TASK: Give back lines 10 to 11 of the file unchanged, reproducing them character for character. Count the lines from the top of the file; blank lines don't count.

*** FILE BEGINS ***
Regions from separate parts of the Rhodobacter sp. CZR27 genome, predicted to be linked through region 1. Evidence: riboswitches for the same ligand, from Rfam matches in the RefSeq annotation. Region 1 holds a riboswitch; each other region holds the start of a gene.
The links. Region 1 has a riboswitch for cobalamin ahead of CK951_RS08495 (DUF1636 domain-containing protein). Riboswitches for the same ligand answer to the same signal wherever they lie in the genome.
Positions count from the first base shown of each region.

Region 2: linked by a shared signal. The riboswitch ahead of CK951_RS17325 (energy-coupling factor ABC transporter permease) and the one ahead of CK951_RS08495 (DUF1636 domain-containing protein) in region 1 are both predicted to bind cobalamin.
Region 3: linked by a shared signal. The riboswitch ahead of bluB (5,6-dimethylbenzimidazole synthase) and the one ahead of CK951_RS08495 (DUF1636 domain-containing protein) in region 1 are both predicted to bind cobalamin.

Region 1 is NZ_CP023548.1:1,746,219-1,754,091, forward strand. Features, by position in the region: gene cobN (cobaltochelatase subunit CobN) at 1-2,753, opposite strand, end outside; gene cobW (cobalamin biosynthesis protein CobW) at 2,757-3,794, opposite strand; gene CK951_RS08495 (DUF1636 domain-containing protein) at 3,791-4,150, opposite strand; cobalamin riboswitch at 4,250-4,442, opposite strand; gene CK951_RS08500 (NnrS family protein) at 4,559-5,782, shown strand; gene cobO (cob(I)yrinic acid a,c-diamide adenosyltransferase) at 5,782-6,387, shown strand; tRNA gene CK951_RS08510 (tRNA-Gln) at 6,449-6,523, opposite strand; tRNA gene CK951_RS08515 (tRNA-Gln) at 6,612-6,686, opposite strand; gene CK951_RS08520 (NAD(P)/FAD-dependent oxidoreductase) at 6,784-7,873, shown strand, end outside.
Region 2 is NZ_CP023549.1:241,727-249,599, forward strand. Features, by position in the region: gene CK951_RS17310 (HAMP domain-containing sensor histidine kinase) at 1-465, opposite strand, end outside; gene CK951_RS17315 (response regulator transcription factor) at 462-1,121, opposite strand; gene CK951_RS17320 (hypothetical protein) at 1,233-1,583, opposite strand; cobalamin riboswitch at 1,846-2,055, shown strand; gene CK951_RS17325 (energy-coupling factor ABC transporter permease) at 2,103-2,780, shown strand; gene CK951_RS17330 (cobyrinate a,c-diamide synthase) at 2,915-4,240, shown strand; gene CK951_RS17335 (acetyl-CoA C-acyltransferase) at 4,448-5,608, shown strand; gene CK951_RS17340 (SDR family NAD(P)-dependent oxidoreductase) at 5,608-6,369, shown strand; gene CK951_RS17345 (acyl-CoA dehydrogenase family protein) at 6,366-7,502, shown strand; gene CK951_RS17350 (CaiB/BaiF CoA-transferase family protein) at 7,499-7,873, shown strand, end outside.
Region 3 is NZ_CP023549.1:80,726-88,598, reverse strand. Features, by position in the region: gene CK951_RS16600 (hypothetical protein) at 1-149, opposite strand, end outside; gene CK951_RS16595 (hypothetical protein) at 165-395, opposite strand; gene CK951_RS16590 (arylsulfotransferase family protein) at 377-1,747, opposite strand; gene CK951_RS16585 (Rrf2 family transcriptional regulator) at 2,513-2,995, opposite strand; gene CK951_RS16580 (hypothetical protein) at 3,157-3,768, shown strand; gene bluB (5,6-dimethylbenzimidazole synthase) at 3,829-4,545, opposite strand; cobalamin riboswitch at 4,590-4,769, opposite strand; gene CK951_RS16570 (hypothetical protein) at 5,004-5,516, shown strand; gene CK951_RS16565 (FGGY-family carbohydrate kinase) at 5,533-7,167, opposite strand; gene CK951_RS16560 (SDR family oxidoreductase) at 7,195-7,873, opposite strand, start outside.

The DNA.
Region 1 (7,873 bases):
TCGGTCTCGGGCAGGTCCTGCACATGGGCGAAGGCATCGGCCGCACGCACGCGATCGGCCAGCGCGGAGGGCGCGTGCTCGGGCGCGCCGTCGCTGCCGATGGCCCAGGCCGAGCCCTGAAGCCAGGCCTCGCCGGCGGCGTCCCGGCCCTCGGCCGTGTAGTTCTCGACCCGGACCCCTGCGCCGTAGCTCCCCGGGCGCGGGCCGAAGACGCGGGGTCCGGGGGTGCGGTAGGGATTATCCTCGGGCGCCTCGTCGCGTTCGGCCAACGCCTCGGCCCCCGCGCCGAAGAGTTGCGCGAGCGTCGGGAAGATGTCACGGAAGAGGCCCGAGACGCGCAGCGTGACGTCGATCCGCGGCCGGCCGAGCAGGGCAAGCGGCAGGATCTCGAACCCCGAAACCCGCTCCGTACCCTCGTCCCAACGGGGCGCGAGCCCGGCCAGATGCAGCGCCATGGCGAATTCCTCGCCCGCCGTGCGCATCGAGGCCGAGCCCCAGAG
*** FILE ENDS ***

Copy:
Region 1 (7,873 bases):
TCGGTCTCGGGCAGGTCCTGCACATGGGCGAAGGCATCGGCCGCACGCACGCGATCGGCCAGCGCGGAGGGCGCGTGCTCGGGCGCGCCGTCGCTGCCGATGGCCCAGGCCGAGCCCTGAAGCCAGGCCTCGCCGGCGGCGTCCCGGCCCTCGGCCGTGTAGTTCTCGACCCGGACCCCTGCGCCGTAGCTCCCCGGGCGCGGGCCGAAGACGCGGGGTCCGGGGGTGCGGTAGGGATTATCCTCGGGCGCCTCGTCGCGTTCGGCCAACGCCTCGGCCCCCGCGCCGAAGAGTTGCGCGAGCGTCGGGAAGATGTCACGGAAGAGGCCCGAGACGCGCAGCGTGACGTCGATCCGCGGCCGGCCGAGCAGGGCAAGCGGCAGGATCTCGAACCCCGAAACCCGCTCCGTACCCTCGTCCCAACGGGGCGCGAGCCCGGCCAGATGCAGCGCCATGGCGAATTCCTCGCCCGCCGTGCGCATCGAGGCCGAGCCCCAGAG